Episode #30: (MINI) Our Bucket Lists

In this mini episode, we’re sharing items from our bucket lists!

You can stream the episode here on the blog or on iTunesSpotifyGoogle PlayTuneInPocket Casts, and Stitcher. You can find the podcast posts archive here.

Show notes: 

Elsie- buy a home in Palm Springs.

-You can see the “Swiss Miss” homes and read some history here.

Emma- publish a work of fiction.

Elsie- be a crazy dressed old lady (and also middle aged lady on the way!)

Emma- live in a comfortable, peaceful, beautiful home that others enjoy spending time in.

Elsie- travel to Japan and India as a family.

Emma- travel to Antarctica.

Elsie- design a hotel or motel.

Emma- learn to speak Spanish, possibly through an immersion program.

Elsie- build a ceramics and painting studio for my golden years.

OK, your turn! What’s on YOUR bucket list?

And if you have questions, send them to us here: podcast AT a beautiful mess DOT com

Episode 30 Transcript

Elsie: You’re listening to the A Beautiful Mess podcast today, we’re talking about our bucket list and some of the most important items on them. Also, some aren’t as important if you’ve never made a bucket list. Maybe this mini episode will get you thinking about what would be on yours. Ok. So we’re just going to go back and forth and talk about our bucket list. And some of this…

Emma: This is a real bucket list because sometimes we’re like…

Elsie: Yes!

Emma: This is the spring activities bucket list and it just means like what we’re gonna do this spring. No, no, no. This is the what we’re doing before we die.

Elsie: Thank you for clarifying, because we use the term bucket list very loosely.

Emma: Very loose.

Elsie: And we’re fine with that because. Yeah, Autumn bucket list means that you’re going to make sugar cookies that look like ghosts. And this bucket list means you’re gonna do these things literally before you die.

Emma: That’s the idea. Before you kick the bucket, that’s. This is the real kick the bucket bucket list.

Elsie: I’m excited to talk about this because we’ve had a couple of episodes about goals. We had the Hundred Day Challenge episode and then the New Year’s goals episode. And goals are just a big subject to us. We love it. It’s one of our big passions in life that’s just always consistent. Any time that you ever want to sit down and have coffee with us and you don’t know what to ask. Just say, what are your goals? Then we’ll talk for like an hour…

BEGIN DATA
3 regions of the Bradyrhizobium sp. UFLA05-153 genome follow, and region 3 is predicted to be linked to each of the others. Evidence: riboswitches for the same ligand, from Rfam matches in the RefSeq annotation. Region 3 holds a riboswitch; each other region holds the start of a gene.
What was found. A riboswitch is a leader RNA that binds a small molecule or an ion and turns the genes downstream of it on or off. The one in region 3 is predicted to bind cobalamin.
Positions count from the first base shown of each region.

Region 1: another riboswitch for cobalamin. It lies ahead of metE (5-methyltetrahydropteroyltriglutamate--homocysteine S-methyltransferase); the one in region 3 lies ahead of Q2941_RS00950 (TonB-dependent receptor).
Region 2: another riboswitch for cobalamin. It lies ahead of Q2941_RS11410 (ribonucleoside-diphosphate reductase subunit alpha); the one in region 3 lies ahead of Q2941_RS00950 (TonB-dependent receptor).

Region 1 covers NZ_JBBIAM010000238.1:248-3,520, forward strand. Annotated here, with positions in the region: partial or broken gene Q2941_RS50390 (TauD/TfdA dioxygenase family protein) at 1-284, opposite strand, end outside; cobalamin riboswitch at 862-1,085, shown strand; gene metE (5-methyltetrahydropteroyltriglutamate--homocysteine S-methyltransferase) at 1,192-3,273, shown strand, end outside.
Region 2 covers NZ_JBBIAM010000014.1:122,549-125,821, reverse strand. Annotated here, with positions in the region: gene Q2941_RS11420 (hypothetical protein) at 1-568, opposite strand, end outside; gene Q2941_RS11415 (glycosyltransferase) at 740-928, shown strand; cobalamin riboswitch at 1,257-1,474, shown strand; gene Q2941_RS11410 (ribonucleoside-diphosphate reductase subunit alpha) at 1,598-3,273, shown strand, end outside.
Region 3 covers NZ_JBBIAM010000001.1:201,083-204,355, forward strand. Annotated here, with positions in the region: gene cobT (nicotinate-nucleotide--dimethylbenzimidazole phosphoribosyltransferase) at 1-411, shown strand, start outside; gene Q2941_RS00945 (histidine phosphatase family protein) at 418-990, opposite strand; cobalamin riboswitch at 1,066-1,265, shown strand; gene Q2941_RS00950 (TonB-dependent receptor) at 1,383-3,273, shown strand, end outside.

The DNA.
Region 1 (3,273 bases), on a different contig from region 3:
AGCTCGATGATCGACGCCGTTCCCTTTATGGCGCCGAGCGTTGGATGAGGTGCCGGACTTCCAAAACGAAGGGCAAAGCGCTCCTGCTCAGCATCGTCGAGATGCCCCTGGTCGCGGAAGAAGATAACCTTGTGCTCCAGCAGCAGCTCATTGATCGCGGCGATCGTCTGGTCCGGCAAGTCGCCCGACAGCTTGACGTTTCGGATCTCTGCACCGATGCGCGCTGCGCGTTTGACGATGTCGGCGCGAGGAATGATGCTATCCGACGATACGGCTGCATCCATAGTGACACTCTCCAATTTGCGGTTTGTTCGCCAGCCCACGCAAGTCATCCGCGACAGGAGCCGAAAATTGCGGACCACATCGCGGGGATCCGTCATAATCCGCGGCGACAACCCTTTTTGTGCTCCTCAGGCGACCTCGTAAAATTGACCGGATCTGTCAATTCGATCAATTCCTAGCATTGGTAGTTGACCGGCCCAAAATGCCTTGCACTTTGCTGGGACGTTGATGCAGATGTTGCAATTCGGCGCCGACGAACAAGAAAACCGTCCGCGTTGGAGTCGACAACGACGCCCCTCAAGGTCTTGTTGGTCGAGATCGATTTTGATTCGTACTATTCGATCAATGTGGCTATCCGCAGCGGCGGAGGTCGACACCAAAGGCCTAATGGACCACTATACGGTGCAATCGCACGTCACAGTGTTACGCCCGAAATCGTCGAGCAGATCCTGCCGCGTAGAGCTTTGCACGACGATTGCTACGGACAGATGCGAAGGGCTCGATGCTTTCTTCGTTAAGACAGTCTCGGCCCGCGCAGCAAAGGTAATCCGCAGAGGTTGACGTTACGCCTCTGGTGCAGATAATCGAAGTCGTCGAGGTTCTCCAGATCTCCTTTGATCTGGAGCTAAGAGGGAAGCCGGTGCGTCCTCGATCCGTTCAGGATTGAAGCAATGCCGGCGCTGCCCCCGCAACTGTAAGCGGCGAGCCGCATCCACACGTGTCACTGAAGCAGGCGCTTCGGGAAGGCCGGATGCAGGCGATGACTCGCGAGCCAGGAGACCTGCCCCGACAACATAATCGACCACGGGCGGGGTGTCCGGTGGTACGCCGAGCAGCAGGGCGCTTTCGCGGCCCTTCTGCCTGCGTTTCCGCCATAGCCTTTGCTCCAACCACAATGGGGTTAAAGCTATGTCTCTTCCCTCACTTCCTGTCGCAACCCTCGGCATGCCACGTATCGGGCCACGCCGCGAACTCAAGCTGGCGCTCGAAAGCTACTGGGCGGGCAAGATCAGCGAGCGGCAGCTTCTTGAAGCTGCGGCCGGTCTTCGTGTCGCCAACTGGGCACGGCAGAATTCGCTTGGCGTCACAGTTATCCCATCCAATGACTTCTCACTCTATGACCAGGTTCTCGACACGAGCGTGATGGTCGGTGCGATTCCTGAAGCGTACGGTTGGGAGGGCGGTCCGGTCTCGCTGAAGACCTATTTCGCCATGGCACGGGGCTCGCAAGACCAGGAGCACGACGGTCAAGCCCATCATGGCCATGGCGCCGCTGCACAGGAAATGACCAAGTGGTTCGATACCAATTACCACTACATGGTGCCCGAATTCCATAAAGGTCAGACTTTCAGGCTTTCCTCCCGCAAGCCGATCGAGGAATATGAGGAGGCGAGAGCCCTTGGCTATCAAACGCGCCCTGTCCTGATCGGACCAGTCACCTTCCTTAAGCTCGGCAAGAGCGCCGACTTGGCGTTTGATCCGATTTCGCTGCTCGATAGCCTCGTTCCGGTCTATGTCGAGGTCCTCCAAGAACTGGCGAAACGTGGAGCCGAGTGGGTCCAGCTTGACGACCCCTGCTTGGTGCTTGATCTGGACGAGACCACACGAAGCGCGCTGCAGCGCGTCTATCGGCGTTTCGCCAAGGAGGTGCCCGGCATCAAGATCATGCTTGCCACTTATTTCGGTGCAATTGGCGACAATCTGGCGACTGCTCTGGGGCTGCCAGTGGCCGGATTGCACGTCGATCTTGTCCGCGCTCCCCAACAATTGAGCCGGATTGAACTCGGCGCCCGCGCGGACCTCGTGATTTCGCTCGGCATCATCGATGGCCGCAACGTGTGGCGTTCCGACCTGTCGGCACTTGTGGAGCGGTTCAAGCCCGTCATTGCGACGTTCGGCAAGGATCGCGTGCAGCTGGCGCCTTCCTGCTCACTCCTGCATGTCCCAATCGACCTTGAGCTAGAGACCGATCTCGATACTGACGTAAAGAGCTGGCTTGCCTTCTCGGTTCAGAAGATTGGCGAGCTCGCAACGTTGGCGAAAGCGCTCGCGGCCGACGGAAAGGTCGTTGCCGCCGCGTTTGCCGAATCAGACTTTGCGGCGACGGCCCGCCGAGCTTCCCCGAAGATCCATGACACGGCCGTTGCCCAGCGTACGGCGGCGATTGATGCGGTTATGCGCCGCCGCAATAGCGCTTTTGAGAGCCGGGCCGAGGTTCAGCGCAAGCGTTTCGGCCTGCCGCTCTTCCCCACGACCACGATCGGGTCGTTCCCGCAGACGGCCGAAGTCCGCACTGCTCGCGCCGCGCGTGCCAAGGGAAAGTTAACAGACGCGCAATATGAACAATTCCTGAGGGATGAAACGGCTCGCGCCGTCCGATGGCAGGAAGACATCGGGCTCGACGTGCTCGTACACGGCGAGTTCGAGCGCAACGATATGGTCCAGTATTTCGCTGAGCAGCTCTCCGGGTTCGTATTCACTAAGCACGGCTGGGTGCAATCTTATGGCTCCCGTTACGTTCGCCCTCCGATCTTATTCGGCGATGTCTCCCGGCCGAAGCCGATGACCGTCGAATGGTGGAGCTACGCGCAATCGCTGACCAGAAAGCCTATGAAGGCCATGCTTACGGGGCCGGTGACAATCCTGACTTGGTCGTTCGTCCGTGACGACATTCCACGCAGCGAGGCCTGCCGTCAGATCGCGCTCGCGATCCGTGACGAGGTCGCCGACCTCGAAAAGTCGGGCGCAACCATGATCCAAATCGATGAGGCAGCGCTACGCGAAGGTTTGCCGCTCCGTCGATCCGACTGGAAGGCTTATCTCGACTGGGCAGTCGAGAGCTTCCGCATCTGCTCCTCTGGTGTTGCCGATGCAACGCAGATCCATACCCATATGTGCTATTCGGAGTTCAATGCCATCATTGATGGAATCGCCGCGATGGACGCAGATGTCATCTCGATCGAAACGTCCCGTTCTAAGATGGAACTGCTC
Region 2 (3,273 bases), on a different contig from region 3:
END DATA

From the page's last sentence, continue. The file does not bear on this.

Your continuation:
Emma: Yeah. We’ll talk until our coffee’s cold and you’ll be like, okay, see you later. (laughs)

Elsie: Yeah. (laughs)

Emma: All right. Tell us your first bucket list item.

Elsie: Okay. My first and. OK, can I just start out by saying you’re not allowed to make fun of these if you’re listening to this episode and you’re going to make fun of us, just stop listening now, OK? Because these are our bucket list. And it doesn’t matter if they’re. It doesn’t matter, okay?

Emma: I don’t even care. You can make fun of me if you want because I make fun of myself way more harsh than you will ever make fun of me.

Elsie: Actually you’re right, make fun of me. But I’m just…I don’t know what I’m saying. I’m just saying I know people are going to make fun of me.

Emma: She’s starting off defensive. I’m excited to hear what this first one.

Elsie: (laughs) It’s a rich people thing.

Emma: Oh, that’s what she’s nervous about. Now we’re getting to the heart of it.

Elsie: I know. OK. So my first thing on my bucket list is to buy a house in Palm Springs. And I’m serious and I want to do it. I used to want to. I used to say I wanted to do it when I turned 40. But now that’s kind of soon. And so maybe just like in my 40s some time. I don’t know. I’m gonna keep it fluid at this point. But I definitely want to buy a house in Palm Springs. And I go back and forth between if it should, what type of house it should be. But I’m very, very attracted to the Swiss Miss houses. OK. So they’re called Swiss Miss Houses because they kind of are an a-frame in the center and then a ranch that comes out on the sides. And I will post a link to them in the show notes. The thing that’s really cool about them is that there’s only a certain number. I think it’s maybe like ten or fifteen or something like that. And there will only be that many forever because their historic homes from a certain era and they’re really gorgeous. Some are better than others. Some of them are like mansions and some of them are like nice, nice little Swiss Missies. So I, that that’s my dream house. And that’s the number one thing on my bucket list. What’s yours?